© RaskerArt
Author profile picture

Because of an article I wrote last year about the importance of open innovation, I got to give a presentation for Digital Wednesday last week. Now, I’m not the expert or researcher who has analyzed all the theories around this concept, but thanks to the thousands of practical examples we’ve seen over the years at Innovation Origins, I do have a pretty good idea of what works and what doesn’t. It’s no coincidence that we use three examples in our PR video of innovations that could have led to faster results with a bit more openness. The pyramids, the printing press, the automobile: the ideas for these innovations always originated in different places and at different moments in time – with a bit more coordination and active knowledge sharing, they would certainly have led to more impact or faster results.

This is even more true of the Aeolipile (“wind ball”), an invention that was the common thread in my presentation last Wednesday. For those not already familiar with it, it’s almost too bizarre to be true. The Greek Heron, who lived in Roman-controlled Alexandria, made a prototype of this device in the first century AD. For anyone looking at it now, it is clear at once that this is nothing less than a primitive version of the steam engine. Indeed, the same invention that turned out to be one of the main drivers of the industrial revolution in the eighteenth century.

Steam engine

It’s mindboggling to see how small the step is from the Aeolipile to the steam engine. And yet it took another millennium and a half to get there. What was the reason for that? Scholars disagree on that, but what is clear is that no one at the time saw any practical use for Heron’s wind ball. Yes, it could be used to demonstrate certain natural laws, but that was about it. But that would undoubtedly have been different if Heron had put more effort into sharing his invention (which, by the way, was in itself inspired by even earlier designs).

Because that’s really how it always goes, is our experience based on 18,000 innovation-related articles on Innovation Origins. Those who share not only go faster but also get further. Of course, there are also examples where this is not true, as a few people in our audience showed last Wednesday. But that doesn’t make Heron’s lesson any less powerful: those who don’t share stand still, sometimes for more than 1,500 years. And so you can expect us to continue to show you all those beautiful innovations that come from all corners of Europe (and Alexandria 😁). So you can be inspired by them and, preferably, build further on them. We had quite a few examples of that last week as well. These stood out to me the most:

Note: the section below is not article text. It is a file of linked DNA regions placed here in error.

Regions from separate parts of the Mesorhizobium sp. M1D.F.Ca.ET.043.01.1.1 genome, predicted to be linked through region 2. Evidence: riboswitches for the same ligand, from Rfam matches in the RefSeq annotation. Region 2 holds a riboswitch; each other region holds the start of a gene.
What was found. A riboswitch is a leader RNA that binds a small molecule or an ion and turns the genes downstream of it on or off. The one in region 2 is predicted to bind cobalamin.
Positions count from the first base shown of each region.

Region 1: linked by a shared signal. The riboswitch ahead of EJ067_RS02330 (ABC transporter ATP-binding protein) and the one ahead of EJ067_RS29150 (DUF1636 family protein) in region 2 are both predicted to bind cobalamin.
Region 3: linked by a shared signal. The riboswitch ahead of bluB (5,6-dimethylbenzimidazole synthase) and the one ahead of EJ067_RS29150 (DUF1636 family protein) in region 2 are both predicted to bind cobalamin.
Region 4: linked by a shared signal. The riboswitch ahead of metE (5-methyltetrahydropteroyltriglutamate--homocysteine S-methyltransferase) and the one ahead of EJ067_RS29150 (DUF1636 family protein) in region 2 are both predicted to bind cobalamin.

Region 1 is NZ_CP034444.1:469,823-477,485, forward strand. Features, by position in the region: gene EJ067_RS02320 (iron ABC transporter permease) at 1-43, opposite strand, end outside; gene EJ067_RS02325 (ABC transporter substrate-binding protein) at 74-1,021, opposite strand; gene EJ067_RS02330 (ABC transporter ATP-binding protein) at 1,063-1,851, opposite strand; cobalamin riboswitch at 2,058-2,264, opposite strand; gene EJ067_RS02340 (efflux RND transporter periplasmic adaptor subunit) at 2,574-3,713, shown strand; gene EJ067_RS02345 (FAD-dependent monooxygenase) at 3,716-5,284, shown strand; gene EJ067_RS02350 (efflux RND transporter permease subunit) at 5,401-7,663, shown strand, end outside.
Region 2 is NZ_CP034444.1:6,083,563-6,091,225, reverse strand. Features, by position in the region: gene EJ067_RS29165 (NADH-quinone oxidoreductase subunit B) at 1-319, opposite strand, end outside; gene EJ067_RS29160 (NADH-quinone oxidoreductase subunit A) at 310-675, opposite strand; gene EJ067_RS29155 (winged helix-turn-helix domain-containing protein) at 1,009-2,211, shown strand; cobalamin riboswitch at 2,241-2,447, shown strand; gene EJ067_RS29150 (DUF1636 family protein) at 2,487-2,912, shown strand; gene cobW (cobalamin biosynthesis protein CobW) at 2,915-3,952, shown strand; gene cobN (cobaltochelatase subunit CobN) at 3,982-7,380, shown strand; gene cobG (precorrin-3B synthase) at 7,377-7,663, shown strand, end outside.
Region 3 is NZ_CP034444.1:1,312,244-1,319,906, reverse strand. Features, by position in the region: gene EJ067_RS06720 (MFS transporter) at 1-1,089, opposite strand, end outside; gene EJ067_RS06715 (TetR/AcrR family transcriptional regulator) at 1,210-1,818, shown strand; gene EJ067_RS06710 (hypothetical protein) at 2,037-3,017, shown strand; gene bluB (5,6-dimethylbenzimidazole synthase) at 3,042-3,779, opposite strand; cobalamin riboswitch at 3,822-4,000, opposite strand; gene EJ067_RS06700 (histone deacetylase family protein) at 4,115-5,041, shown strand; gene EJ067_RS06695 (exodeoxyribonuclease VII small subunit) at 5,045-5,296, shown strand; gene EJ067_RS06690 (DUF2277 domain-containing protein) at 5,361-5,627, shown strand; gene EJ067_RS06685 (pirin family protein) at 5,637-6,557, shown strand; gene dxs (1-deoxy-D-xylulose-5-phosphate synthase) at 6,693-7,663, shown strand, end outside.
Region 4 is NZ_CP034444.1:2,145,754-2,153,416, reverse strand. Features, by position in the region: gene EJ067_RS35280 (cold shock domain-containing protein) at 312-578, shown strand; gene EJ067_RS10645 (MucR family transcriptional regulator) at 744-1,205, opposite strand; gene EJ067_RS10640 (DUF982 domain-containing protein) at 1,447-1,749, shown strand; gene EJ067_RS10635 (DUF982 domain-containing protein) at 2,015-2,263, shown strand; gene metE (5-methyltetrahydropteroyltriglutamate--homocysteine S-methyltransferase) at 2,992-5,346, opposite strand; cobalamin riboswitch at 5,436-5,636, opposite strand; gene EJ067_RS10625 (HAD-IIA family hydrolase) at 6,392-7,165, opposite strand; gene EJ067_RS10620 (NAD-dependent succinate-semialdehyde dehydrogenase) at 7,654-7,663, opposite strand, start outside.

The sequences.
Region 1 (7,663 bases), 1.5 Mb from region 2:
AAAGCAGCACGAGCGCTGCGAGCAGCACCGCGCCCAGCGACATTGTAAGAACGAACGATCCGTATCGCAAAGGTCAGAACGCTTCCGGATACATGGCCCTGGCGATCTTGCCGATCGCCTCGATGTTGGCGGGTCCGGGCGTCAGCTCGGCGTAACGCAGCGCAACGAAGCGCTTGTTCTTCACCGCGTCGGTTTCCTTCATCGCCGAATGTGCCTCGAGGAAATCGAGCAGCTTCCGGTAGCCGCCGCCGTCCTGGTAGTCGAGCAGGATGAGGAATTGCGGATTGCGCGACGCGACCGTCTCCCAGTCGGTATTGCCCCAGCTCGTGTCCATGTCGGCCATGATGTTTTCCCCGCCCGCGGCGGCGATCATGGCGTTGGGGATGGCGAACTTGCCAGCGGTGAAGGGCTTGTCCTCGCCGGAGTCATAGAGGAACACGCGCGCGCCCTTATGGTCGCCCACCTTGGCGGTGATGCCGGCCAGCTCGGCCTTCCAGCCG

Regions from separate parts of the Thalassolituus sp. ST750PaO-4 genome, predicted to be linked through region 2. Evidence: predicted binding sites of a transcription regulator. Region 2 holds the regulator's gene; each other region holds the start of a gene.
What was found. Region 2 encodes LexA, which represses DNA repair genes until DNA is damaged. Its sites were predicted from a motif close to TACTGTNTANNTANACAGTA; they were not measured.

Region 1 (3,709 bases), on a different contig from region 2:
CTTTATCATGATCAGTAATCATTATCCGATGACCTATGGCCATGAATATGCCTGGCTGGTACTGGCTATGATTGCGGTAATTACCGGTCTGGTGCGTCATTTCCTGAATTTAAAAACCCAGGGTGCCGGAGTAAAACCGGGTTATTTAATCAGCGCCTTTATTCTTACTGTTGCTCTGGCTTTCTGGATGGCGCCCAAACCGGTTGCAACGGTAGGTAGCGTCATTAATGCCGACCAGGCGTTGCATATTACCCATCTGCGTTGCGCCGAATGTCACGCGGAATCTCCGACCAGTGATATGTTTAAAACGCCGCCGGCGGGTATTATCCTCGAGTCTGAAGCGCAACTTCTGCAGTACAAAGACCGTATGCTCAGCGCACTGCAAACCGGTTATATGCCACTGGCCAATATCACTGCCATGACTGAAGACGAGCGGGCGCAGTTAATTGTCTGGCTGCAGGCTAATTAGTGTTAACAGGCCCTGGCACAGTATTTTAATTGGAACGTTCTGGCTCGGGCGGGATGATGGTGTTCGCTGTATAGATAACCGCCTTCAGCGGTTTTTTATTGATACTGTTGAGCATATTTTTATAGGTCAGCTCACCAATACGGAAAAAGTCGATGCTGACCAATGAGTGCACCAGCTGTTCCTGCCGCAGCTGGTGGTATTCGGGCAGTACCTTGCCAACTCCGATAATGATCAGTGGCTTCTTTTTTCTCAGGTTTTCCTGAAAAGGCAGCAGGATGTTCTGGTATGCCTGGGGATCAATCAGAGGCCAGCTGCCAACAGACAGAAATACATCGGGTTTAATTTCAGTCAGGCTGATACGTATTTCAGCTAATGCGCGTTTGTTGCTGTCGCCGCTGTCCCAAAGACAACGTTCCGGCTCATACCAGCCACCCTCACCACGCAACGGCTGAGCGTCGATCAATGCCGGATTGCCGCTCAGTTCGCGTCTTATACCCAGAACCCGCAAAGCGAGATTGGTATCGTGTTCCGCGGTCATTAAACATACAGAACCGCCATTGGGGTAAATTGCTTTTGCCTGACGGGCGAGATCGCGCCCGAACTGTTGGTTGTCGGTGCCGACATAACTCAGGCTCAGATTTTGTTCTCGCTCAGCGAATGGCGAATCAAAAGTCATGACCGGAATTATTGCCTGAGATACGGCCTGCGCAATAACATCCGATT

Last week’s highlights

Construction is a sector that seems to be struggling to become more sustainable. Zeeshan Ahmed is determined to change that with his start-up Zavhy, he told colleague Aafke Eppinga last week. He wants to automate, digitize and make the sector more sustainable with 3D concrete printing. More here.

Also from Aafke is the interview she had with Kasper Valgepea for our series Decarbonizing Europe. This scientist runs a laboratory in Estonia where CO2 is seen as a valuable raw material for new products, rather than a polluting gas. It’s yet another example of smart thinking around CO2 – I’m sure we’ll start seeing widely deployable applications of it in the near future. More here.

At least as interesting is the way in which the Limburg-based company Lake3D is using innovative printing technology to produce high-quality teeth and dental prostheses (and in the right color). In the article by Emile Hollman, Jessica Pepe and Kim Alards talk about the advantages, technology, and requirements that our teeth of the future will have to meet. More here.

Swiss students from the team SOWA also managed to turn their idea of using solar-powered electrodialysis for a mobile water purification device into a working model, according to colleague Polya Pencheva. More here.

Finally, the acute power problem in the provinces of North Brabant and Limburg also kept us busy, of course. And as you’ve come to expect from us, we didn’t limit ourselves to pointing out the problem. Here is a short overview of the alternatives that are available now that congestion is plaguing the power grid.

On behalf of all our colleagues across Europe, I wish you a beautiful Sunday – and please keep thinking of Heron if you have a good idea. Because, as Open Innovation guru Henry Chesbrough says: “Not all smart people work for you”.